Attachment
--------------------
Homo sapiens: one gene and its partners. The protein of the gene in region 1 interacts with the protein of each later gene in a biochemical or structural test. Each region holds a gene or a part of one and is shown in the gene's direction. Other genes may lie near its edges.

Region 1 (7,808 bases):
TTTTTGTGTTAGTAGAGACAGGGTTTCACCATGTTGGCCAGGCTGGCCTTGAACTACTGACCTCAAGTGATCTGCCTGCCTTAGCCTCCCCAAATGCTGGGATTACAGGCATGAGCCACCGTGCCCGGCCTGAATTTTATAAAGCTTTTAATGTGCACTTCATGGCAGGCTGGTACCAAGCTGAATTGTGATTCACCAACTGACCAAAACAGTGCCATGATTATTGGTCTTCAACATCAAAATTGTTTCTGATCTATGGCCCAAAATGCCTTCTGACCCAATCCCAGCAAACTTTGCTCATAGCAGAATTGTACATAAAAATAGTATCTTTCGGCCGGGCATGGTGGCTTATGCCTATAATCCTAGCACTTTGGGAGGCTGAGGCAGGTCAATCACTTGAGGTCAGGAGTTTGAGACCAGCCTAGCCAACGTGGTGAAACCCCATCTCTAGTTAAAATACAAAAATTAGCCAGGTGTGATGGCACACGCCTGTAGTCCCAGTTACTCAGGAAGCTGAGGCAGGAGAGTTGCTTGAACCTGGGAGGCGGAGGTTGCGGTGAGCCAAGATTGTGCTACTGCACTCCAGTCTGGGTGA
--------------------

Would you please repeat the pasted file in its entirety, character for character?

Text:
Homo sapiens: one gene and its partners. The protein of the gene in region 1 interacts with the protein of each later gene in a biochemical or structural test. Each region holds a gene or a part of one and is shown in the gene's direction. Other genes may lie near its edges.

Region 1 (7,808 bases):
TTTTTGTGTTAGTAGAGACAGGGTTTCACCATGTTGGCCAGGCTGGCCTTGAACTACTGACCTCAAGTGATCTGCCTGCCTTAGCCTCCCCAAATGCTGGGATTACAGGCATGAGCCACCGTGCCCGGCCTGAATTTTATAAAGCTTTTAATGTGCACTTCATGGCAGGCTGGTACCAAGCTGAATTGTGATTCACCAACTGACCAAAACAGTGCCATGATTATTGGTCTTCAACATCAAAATTGTTTCTGATCTATGGCCCAAAATGCCTTCTGACCCAATCCCAGCAAACTTTGCTCATAGCAGAATTGTACATAAAAATAGTATCTTTCGGCCGGGCATGGTGGCTTATGCCTATAATCCTAGCACTTTGGGAGGCTGAGGCAGGTCAATCACTTGAGGTCAGGAGTTTGAGACCAGCCTAGCCAACGTGGTGAAACCCCATCTCTAGTTAAAATACAAAAATTAGCCAGGTGTGATGGCACACGCCTGTAGTCCCAGTTACTCAGGAAGCTGAGGCAGGAGAGTTGCTTGAACCTGGGAGGCGGAGGTTGCGGTGAGCCAAGATTGTGCTACTGCACTCCAGTCTGGGTGA